50 Coins = One DollarDate: 02/24/97 at 03:22:06 From: wai Subject: 50 coins to make up one dollar. Dr. Math, My teacher has given me a question that I can not find the answer to. The question is to make up one dollar by using 50 coins. Can you help me? Chiho (grade 3) Date: 03/02/97 at 23:56:30 From: Doctor Barney Subject: Re: 50 coins to make up one dollar. Yes, I think I can help. This was a fun problem. I found two answers. The trick is to keep track of how many pennies there are. I know that the number of pennies must be a multiple of 5, like 15, 20, 25, 45, numbers like that. The reason I know this is that since the other coins are all multiples of 5 cents, if I had a number like 47 pennies the closest I could get to one dollar would be $1.02 or 97 cents. Try adding some of the other coins to 47 cents and see how close you can get to one dollar. First I wanted to know the greatest number of pennies I could use. If I used 50 pennies, I could not use any other coins, so that was too many. Next I tried 45 pennies. With 45 pennies I could use 5 more coins, and those 5 coins would have to add up to 55 cents. Now 55 cents seemed like a lot of money for only 5 coins, so I decided to start with one of the coins being a quarter. With 45 pennies and one quarter I had 70 cents, so to make one dollar I would need 4 more coins which would add up to 30 cents. As it turned out, I did find one answer using 45 pennies and one quarter. Can you find 4 more coins to add to 45 pennies and one quarter to make one dollar all together? (Hint: the other 4 coins are not pennies or quarters.) So then I had one answer to the question AND I knew that the greatest number of pennies I could have was 45. Next I wanted to know what was the smallest number of pennies I could use. To start with, I guessed 30. Now, if I only had 30 pennies I would need to use 20 other coins, and even if they were all nickels that would be too much money! (If any of them were dimes or quarters that would be even more.) So the smallest number of pennies I could use was greater than 30. Then I tried 35 pennies. With 35 pennies I would need to use 15 other coins, and even if they were all nickels I would still have more than a dollar, right? So finally I tried 40 pennies. With 40 pennies I needed to find 10 other coins which would add up to 60 cents, so that the total of all the coins was exactly one dollar. It turns out that I was able to find a second answer by using 40 pennies. I bet you can too. Why not give it a try? Write back again if you get stuck. -Doctor Barney, The Math Forum Check out our web site! http://mathforum.org/dr.math/ |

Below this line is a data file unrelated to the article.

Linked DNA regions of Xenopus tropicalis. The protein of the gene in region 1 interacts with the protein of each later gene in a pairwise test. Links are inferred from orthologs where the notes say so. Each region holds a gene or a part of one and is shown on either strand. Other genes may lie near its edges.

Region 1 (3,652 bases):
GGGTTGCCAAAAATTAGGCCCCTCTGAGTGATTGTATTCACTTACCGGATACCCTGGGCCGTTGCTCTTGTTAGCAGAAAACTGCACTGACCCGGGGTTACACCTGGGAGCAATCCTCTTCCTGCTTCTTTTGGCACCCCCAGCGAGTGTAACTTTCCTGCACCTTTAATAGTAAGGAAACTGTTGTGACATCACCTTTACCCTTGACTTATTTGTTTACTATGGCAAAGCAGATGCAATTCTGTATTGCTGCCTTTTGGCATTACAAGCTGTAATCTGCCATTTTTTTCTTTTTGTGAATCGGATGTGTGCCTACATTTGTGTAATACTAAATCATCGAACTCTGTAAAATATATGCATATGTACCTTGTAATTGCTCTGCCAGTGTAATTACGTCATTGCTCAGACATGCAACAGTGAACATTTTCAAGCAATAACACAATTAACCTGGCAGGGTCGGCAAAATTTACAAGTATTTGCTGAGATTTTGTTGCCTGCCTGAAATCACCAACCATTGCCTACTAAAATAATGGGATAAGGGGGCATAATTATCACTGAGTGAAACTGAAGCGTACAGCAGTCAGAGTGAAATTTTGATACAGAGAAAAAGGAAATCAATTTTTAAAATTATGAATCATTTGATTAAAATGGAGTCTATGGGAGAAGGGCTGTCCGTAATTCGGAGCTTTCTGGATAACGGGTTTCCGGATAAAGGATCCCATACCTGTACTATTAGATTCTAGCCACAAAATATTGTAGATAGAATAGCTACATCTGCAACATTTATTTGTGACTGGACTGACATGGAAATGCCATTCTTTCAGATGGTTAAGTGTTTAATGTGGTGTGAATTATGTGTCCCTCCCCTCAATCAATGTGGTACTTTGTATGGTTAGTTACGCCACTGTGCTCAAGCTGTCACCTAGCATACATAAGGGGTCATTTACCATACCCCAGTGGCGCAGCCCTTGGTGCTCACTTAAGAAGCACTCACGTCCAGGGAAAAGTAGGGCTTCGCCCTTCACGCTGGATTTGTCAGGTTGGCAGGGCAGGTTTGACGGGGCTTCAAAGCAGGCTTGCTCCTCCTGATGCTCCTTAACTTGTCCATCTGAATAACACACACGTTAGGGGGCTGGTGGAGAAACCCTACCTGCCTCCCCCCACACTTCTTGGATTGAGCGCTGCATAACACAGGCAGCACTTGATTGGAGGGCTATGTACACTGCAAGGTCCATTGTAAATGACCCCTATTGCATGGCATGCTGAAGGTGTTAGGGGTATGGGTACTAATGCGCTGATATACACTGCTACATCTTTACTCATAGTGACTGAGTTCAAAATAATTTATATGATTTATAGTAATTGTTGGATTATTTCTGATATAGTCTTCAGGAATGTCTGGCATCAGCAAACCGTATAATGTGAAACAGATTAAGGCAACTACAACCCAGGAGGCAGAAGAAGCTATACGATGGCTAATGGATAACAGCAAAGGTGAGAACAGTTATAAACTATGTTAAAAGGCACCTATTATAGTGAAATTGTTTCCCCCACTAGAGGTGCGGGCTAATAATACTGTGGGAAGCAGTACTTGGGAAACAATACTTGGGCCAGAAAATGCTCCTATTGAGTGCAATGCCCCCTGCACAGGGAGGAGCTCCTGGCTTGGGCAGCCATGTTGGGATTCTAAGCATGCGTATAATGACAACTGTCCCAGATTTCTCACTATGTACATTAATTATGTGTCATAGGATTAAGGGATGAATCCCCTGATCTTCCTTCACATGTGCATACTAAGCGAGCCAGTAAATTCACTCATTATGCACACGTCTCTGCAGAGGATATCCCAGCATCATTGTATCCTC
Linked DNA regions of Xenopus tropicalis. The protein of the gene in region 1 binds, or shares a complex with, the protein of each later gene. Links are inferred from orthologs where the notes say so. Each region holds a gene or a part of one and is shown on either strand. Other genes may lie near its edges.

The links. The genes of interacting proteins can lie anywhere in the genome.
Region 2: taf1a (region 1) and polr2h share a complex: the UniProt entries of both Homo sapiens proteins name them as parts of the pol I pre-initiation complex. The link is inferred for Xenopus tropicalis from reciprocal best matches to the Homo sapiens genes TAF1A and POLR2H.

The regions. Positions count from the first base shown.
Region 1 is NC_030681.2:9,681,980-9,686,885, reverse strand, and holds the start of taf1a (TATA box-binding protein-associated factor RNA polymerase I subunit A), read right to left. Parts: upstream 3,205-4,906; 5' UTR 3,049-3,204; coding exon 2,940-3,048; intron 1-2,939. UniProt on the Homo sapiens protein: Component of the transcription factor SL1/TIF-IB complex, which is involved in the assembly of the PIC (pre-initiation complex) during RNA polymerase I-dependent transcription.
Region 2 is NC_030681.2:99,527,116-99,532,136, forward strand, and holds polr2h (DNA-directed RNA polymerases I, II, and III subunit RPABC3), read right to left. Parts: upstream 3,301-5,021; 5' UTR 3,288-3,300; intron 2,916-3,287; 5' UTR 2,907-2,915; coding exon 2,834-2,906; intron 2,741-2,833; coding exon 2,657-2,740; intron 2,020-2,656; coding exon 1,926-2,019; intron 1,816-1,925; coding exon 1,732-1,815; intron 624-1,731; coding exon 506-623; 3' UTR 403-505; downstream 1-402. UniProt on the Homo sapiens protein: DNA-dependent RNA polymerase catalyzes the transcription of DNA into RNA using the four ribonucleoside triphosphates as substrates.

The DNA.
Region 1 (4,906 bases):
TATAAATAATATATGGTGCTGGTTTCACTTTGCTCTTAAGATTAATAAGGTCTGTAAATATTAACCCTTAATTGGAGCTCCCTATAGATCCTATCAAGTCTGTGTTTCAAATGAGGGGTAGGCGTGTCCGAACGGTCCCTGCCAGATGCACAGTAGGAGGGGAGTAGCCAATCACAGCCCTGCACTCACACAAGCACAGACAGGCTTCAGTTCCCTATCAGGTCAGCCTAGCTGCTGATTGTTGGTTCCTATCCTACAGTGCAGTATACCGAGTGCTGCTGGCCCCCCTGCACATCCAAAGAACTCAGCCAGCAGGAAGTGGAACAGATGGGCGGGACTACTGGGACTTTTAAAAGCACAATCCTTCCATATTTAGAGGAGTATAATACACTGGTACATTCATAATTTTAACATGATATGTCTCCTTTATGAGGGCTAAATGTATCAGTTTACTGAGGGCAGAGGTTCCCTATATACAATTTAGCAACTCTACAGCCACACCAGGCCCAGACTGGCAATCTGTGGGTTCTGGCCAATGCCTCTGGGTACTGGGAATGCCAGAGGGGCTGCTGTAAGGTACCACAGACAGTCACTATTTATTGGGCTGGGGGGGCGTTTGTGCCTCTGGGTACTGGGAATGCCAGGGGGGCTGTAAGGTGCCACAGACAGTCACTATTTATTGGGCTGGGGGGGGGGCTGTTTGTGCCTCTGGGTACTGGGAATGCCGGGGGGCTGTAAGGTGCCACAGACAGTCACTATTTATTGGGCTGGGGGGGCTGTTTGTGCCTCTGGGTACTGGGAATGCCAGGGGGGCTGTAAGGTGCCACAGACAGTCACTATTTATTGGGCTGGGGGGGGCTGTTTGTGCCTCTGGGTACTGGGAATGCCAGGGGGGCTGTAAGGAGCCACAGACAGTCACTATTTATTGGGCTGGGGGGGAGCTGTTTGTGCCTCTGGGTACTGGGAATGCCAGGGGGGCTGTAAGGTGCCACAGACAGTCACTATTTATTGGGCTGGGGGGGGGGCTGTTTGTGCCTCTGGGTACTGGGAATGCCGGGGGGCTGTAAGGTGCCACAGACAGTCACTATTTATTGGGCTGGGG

Search the Dr. Math Library: |
[Privacy Policy] [Terms of Use]
Ask Dr. Math^{TM}
© 1994-2015 The Math Forum
http://mathforum.org/dr.math/